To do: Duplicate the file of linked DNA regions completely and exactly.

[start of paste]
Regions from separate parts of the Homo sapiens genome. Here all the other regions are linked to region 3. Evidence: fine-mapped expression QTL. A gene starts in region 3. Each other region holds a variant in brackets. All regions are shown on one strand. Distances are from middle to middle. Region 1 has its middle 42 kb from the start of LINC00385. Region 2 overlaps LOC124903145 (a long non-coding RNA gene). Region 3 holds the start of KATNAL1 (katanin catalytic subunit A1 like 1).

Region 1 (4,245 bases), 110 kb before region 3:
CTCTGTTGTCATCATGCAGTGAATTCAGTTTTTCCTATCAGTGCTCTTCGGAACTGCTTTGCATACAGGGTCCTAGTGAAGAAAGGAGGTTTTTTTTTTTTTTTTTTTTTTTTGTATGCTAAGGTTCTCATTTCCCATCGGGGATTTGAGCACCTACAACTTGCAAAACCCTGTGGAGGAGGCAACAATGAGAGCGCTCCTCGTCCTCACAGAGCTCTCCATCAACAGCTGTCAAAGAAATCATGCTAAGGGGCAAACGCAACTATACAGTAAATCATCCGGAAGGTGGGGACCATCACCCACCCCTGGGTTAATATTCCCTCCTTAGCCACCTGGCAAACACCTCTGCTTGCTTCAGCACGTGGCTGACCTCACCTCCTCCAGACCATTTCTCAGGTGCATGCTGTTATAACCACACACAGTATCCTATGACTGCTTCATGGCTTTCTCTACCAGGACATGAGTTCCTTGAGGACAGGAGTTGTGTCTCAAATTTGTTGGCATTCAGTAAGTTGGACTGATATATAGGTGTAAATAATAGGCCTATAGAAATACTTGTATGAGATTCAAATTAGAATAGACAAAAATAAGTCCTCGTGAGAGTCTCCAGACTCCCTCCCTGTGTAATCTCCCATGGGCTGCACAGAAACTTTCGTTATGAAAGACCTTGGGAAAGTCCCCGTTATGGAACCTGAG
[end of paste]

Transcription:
Regions from separate parts of the Homo sapiens genome. Here all the other regions are linked to region 3. Evidence: fine-mapped expression QTL. A gene starts in region 3. Each other region holds a variant in brackets. All regions are shown on one strand. Distances are from middle to middle. Region 1 has its middle 42 kb from the start of LINC00385. Region 2 overlaps LOC124903145 (a long non-coding RNA gene). Region 3 holds the start of KATNAL1 (katanin catalytic subunit A1 like 1).

Region 1 (4,245 bases), 110 kb before region 3:
CTCTGTTGTCATCATGCAGTGAATTCAGTTTTTCCTATCAGTGCTCTTCGGAACTGCTTTGCATACAGGGTCCTAGTGAAGAAAGGAGGTTTTTTTTTTTTTTTTTTTTTTTTGTATGCTAAGGTTCTCATTTCCCATCGGGGATTTGAGCACCTACAACTTGCAAAACCCTGTGGAGGAGGCAACAATGAGAGCGCTCCTCGTCCTCACAGAGCTCTCCATCAACAGCTGTCAAAGAAATCATGCTAAGGGGCAAACGCAACTATACAGTAAATCATCCGGAAGGTGGGGACCATCACCCACCCCTGGGTTAATATTCCCTCCTTAGCCACCTGGCAAACACCTCTGCTTGCTTCAGCACGTGGCTGACCTCACCTCCTCCAGACCATTTCTCAGGTGCATGCTGTTATAACCACACACAGTATCCTATGACTGCTTCATGGCTTTCTCTACCAGGACATGAGTTCCTTGAGGACAGGAGTTGTGTCTCAAATTTGTTGGCATTCAGTAAGTTGGACTGATATATAGGTGTAAATAATAGGCCTATAGAAATACTTGTATGAGATTCAAATTAGAATAGACAAAAATAAGTCCTCGTGAGAGTCTCCAGACTCCCTCCCTGTGTAATCTCCCATGGGCTGCACAGAAACTTTCGTTATGAAAGACCTTGGGAAAGTCCCCGTTATGGAACCTGAG